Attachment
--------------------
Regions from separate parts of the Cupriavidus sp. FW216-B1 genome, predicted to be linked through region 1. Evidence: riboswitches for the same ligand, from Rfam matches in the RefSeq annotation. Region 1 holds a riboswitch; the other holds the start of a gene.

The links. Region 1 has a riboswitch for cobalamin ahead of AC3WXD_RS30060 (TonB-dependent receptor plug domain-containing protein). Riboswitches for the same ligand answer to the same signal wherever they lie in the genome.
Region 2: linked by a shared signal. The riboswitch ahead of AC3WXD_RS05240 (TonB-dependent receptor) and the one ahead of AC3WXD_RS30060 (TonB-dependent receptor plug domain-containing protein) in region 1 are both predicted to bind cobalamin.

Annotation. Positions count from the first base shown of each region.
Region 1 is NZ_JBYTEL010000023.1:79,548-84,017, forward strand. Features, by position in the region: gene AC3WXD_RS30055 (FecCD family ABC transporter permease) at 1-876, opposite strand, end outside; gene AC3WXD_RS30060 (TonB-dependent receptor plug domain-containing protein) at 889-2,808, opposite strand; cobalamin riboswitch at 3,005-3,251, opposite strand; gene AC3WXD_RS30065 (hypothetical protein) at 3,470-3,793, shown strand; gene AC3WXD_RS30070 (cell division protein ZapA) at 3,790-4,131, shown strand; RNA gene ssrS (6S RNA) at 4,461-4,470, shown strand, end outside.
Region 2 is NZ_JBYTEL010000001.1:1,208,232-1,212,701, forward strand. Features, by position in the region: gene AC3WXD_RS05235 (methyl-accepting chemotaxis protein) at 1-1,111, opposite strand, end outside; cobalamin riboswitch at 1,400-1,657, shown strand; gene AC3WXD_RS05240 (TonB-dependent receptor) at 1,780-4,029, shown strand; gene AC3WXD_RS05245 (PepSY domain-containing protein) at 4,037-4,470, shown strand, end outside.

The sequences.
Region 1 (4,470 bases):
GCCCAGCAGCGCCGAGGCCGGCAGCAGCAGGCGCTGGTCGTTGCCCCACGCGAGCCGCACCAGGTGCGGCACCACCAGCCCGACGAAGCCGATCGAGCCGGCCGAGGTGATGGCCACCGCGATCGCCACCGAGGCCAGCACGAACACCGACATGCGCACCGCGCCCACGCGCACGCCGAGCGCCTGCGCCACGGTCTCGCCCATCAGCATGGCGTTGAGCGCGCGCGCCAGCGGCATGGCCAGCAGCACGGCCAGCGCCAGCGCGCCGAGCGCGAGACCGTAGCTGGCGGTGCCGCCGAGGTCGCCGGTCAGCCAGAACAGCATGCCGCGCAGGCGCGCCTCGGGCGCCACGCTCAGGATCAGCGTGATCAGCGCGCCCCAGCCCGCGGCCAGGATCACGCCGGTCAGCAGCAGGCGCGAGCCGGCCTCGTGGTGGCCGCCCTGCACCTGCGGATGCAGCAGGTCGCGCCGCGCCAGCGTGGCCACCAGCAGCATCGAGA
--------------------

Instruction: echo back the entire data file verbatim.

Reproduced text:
Regions from separate parts of the Cupriavidus sp. FW216-B1 genome, predicted to be linked through region 1. Evidence: riboswitches for the same ligand, from Rfam matches in the RefSeq annotation. Region 1 holds a riboswitch; the other holds the start of a gene.

The links. Region 1 has a riboswitch for cobalamin ahead of AC3WXD_RS30060 (TonB-dependent receptor plug domain-containing protein). Riboswitches for the same ligand answer to the same signal wherever they lie in the genome.
Region 2: linked by a shared signal. The riboswitch ahead of AC3WXD_RS05240 (TonB-dependent receptor) and the one ahead of AC3WXD_RS30060 (TonB-dependent receptor plug domain-containing protein) in region 1 are both predicted to bind cobalamin.

Annotation. Positions count from the first base shown of each region.
Region 1 is NZ_JBYTEL010000023.1:79,548-84,017, forward strand. Features, by position in the region: gene AC3WXD_RS30055 (FecCD family ABC transporter permease) at 1-876, opposite strand, end outside; gene AC3WXD_RS30060 (TonB-dependent receptor plug domain-containing protein) at 889-2,808, opposite strand; cobalamin riboswitch at 3,005-3,251, opposite strand; gene AC3WXD_RS30065 (hypothetical protein) at 3,470-3,793, shown strand; gene AC3WXD_RS30070 (cell division protein ZapA) at 3,790-4,131, shown strand; RNA gene ssrS (6S RNA) at 4,461-4,470, shown strand, end outside.
Region 2 is NZ_JBYTEL010000001.1:1,208,232-1,212,701, forward strand. Features, by position in the region: gene AC3WXD_RS05235 (methyl-accepting chemotaxis protein) at 1-1,111, opposite strand, end outside; cobalamin riboswitch at 1,400-1,657, shown strand; gene AC3WXD_RS05240 (TonB-dependent receptor) at 1,780-4,029, shown strand; gene AC3WXD_RS05245 (PepSY domain-containing protein) at 4,037-4,470, shown strand, end outside.

The sequences.
Region 1 (4,470 bases):
GCCCAGCAGCGCCGAGGCCGGCAGCAGCAGGCGCTGGTCGTTGCCCCACGCGAGCCGCACCAGGTGCGGCACCACCAGCCCGACGAAGCCGATCGAGCCGGCCGAGGTGATGGCCACCGCGATCGCCACCGAGGCCAGCACGAACACCGACATGCGCACCGCGCCCACGCGCACGCCGAGCGCCTGCGCCACGGTCTCGCCCATCAGCATGGCGTTGAGCGCGCGCGCCAGCGGCATGGCCAGCAGCACGGCCAGCGCCAGCGCGCCGAGCGCGAGACCGTAGCTGGCGGTGCCGCCGAGGTCGCCGGTCAGCCAGAACAGCATGCCGCGCAGGCGCGCCTCGGGCGCCACGCTCAGGATCAGCGTGATCAGCGCGCCCCAGCCCGCGGCCAGGATCACGCCGGTCAGCAGCAGGCGCGAGCCGGCCTCGTGGTGGCCGCCCTGCACCTGCGGATGCAGCAGGTCGCGCCGCGCCAGCGTGGCCACCAGCAGCATCGAGA